Leibniz Institute for Photonic Technologies unveils next-generation textiles that generate electricity and support temperature regulation through cooling

Researchers at Leibniz Institute of Photonic Technology in Jena, Germany, are developing a self-sufficient energy supply based on textiles to supply mobile electronic devices worn close to the body with energy, even when no external power supply is available.
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Researchers at Leibniz Institute of Photonic Technology in Jena, Germany, are developing a self-sufficient energy supply based on textiles to supply mobile electronic devices worn close to the body with energy, even when no external power supply is available.

Smart textiles use the warmth emitted by the human body and convert it into electricity. Their also cooling properties make the new mate-rials interesting for safety-relevant applications and at the same time ensure increased wearing comfort and well-being.

Miniaturised electronic devices worn on the body, so-called wearables, check vital functions, count steps or provide information about traffic and weather. In order to continuously supply these technical companions with power, researchers at Leibniz Institute of Photonic Technology (Leibniz IPHT), together with a team from ITP GmbH in Weimar, Germany, and the textile manufacturer E. CIMA in Spain, developed a material that supplies the required energy independently of external power sources: Modern, intelligent textiles convert body warmth into electricity using thermoelectric effects, which can be stored in a battery.

Independent power supply


It is our vision to use textile materials for energy generation. Flexible, demand-orientated and environmentally friendly, these smart fabrics can supply mobile devices for consumer electronics or health applications self-sufficiently with energy. Smartwatches or fitness bracelets are worn directly on the body and can thus be supplied with power at any time. Vital parameters can be, for example, measured and monitored continuously,” explains Dr. Jonathan Plentz, head of the Photonic Thin Film Systems research group at Leibniz IPHT.

Focus on humans for energy generation


For power generation researchers from Jena use thermoelectric generators, which convert the body’s own warmth into electrical energy (Seebeck effect). For this purpose, thin-film coatings in the form of aluminium-doped zinc oxide (Al:ZnO) are applied to textile fabrics as a thermoelectric functional layer. The researchers were able to measure thermoelectric effects with outputs of up to 0.2 μW by means of temperature differences between the user’s skin surface and the ambient temperature or by means of industrial waste heat. The electricity generated could be stored in a battery to meet the energy needs of electronic devices for health or sports. “This makes the energy supply of devices self-sufficient,” says Dr. Gabriele Schmid, project manager at Leibniz IPHT.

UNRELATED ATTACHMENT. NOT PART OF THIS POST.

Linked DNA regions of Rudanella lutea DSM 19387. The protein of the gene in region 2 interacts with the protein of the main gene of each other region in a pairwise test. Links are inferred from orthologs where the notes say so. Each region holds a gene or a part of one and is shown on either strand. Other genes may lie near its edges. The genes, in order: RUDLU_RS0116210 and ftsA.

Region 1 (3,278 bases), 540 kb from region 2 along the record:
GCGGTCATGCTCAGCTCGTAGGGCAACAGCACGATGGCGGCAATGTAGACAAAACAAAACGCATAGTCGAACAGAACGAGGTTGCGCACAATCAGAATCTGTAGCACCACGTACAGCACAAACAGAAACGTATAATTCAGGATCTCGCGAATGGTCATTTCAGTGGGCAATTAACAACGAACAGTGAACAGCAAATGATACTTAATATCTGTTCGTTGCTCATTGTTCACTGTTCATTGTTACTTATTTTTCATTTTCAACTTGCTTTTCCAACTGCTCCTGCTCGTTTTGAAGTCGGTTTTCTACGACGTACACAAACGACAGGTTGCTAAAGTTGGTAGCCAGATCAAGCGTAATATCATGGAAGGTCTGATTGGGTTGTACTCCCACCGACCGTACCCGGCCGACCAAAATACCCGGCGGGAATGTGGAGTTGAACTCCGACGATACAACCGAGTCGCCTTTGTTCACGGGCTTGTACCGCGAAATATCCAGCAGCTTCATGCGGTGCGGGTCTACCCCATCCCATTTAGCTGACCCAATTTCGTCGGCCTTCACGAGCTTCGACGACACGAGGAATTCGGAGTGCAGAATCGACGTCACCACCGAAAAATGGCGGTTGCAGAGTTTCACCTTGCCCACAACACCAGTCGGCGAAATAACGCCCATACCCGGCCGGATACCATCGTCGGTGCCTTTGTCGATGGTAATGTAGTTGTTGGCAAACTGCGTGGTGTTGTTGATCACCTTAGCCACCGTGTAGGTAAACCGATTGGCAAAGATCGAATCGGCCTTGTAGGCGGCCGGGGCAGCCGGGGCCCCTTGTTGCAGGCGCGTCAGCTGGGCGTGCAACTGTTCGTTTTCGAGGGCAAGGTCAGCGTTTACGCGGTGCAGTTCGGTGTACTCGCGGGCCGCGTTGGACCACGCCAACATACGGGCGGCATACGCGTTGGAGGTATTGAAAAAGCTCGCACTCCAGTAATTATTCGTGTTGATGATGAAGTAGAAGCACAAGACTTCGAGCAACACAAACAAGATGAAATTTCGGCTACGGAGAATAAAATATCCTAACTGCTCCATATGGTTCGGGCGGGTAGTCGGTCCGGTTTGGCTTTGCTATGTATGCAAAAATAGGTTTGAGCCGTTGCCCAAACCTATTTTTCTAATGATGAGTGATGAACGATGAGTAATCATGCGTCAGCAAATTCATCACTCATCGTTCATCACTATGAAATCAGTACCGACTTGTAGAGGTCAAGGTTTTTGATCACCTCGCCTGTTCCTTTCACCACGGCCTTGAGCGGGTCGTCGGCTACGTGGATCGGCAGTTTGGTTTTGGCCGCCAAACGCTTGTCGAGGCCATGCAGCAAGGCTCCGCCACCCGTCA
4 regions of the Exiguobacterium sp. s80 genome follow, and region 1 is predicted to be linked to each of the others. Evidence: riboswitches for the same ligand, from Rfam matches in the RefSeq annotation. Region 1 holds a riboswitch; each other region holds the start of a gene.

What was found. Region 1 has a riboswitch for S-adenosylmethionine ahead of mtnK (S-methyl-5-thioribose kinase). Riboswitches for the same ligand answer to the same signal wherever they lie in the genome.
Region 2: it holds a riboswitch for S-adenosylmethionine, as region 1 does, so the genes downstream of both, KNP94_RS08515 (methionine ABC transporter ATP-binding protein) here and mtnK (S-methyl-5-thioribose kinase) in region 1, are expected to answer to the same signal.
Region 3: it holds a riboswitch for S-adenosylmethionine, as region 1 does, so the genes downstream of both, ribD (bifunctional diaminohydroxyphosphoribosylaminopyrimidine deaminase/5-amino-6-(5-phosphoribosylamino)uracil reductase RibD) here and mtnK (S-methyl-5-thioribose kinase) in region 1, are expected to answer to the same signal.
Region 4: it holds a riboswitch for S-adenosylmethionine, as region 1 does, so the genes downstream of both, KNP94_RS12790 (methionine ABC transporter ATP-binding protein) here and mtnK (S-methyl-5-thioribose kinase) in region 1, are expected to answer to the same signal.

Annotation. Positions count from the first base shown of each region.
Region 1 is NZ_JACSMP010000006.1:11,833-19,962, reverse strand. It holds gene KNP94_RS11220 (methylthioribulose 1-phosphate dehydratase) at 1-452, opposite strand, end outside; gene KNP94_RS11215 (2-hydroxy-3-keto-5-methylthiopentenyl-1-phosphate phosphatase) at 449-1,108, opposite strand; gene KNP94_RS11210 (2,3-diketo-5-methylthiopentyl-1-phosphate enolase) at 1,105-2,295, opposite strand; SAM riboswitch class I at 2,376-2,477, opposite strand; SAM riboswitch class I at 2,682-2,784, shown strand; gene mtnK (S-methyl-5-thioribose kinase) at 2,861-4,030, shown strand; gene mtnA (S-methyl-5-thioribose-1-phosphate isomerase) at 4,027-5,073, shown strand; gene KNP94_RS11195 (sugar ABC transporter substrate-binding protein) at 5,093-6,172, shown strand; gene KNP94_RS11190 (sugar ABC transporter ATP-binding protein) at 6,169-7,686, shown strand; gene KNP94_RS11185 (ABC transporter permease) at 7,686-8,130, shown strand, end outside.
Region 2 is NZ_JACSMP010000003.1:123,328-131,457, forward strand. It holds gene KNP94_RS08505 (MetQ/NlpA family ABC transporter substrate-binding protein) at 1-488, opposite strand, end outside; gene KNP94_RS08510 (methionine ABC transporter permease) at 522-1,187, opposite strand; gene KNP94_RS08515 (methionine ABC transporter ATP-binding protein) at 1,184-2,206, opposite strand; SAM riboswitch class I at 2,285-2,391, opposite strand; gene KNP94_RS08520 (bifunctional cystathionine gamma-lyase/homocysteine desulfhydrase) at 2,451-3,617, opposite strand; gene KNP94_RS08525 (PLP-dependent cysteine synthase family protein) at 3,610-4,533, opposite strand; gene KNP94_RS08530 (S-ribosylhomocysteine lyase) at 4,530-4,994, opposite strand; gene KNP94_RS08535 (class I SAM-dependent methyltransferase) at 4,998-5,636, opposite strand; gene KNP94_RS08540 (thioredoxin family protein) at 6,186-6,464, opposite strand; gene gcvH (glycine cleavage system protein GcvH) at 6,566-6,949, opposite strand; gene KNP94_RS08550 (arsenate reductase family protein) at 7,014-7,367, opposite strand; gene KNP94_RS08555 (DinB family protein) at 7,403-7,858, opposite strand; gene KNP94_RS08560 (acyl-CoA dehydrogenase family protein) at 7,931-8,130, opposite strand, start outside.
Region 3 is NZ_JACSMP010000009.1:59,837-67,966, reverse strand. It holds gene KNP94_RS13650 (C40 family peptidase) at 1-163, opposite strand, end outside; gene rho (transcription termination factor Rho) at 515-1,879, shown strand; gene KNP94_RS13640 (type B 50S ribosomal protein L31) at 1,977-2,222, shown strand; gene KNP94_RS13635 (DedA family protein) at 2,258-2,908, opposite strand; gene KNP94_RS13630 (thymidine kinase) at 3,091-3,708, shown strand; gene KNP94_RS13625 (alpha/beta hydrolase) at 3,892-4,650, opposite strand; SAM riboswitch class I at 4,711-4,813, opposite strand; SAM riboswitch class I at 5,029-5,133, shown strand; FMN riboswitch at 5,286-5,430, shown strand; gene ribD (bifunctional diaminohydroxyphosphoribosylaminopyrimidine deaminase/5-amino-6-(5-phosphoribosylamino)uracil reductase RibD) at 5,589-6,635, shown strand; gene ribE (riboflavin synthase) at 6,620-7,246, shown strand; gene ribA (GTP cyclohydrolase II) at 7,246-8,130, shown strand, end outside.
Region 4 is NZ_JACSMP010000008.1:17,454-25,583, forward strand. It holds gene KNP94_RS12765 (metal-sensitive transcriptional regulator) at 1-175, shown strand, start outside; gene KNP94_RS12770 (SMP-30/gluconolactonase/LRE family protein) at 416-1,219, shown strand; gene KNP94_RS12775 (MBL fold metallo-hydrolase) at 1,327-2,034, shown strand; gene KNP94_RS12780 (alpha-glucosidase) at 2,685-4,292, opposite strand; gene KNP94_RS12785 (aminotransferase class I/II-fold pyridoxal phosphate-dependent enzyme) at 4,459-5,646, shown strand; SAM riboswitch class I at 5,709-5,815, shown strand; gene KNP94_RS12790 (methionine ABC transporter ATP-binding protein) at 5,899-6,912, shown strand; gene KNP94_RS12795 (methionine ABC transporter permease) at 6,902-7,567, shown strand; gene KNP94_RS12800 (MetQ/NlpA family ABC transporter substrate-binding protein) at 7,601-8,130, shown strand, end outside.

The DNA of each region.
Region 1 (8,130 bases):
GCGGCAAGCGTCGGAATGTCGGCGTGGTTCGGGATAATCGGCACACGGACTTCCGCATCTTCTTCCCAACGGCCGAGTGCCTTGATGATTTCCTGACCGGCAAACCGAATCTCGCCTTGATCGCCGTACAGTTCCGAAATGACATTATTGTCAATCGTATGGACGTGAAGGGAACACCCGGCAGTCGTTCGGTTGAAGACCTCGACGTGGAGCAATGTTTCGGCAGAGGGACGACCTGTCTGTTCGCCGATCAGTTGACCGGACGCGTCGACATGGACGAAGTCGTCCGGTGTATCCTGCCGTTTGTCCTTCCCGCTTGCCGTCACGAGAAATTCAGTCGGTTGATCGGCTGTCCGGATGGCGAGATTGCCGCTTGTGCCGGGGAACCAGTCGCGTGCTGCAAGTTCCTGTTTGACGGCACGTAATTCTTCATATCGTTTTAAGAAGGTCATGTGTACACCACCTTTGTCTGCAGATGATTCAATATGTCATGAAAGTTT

Thermoelectric cooling for more safety and well-being


Smart textiles can do much more: The thermoelectric effect can also be used for cooling by means of electrical energy and thus be used for cooling applications and temperature regulation (Peltier effect). Plentz sees a possible area of application in the steel industry: “Workers at blast furnaces are exposed to high levels of heat. Even after a short time, their body temperature rises significantly due to the surrounding heat. Intelli-gent cooling fabrics integrated into protective clothing can help to better regulate body temperature. In addition, the textile materials are characterised in particular by their air permeability, lightness and flexibility, which not only has a positive effect on thermal management but also provides additional comfort in challenging working environments.”

In tests, Peltier cooling demonstrated a temperature difference of up to 12 °C, which is unique for textile thermoelectric elements. In the future, this could not only be used to control temperatures in processes as critical as they are in our industry, but also to provide even better protection for police and firefighters using smart textiles with cooling properties. An active regulation of body temperature with a high level of textile comfort is also very important in the field of well-being and in the medical environment (for example, to reduce fever). The cooling of transport goods by means of functionalized textiles opens up further fields of application.

The projects were funded by the Federal Ministry for Economic Affairs and Climate Action (BMWi) as part of the Central Innovation Program for small and medium-sized enterprises (ZIM).

Source: IDW

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